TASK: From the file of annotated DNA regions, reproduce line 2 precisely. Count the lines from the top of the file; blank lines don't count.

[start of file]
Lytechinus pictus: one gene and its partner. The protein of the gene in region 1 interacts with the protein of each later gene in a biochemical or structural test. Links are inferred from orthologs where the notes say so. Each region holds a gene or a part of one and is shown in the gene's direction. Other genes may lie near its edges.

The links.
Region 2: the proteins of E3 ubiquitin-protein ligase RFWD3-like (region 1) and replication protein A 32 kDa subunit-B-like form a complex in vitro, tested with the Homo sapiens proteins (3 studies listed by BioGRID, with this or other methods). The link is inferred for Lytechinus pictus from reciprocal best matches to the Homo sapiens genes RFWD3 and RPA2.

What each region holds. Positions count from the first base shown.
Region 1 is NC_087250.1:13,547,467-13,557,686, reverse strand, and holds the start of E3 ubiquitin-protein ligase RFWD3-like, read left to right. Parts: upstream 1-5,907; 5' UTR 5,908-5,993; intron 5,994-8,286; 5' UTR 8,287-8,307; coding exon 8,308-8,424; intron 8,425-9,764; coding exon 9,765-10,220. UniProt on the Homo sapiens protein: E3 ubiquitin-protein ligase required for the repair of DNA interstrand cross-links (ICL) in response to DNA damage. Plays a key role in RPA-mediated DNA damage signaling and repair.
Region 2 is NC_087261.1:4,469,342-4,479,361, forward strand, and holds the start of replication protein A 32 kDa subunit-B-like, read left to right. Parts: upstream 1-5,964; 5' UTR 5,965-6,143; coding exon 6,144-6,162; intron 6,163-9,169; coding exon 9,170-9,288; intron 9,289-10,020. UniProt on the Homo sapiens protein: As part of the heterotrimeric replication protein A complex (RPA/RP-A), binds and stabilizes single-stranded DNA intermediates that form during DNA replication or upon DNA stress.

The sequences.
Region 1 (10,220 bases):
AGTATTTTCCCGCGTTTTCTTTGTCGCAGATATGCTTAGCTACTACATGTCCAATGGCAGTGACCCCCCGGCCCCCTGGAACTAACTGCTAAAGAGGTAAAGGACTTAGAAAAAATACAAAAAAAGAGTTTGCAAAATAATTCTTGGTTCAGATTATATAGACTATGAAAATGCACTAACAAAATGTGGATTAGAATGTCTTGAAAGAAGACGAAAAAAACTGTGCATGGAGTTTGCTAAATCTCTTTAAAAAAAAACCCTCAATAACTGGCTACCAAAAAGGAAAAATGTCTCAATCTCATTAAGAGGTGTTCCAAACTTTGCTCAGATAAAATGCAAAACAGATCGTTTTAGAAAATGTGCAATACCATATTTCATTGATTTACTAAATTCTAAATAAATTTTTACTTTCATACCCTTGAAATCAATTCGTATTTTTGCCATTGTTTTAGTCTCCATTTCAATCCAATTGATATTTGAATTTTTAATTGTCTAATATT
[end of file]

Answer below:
The links.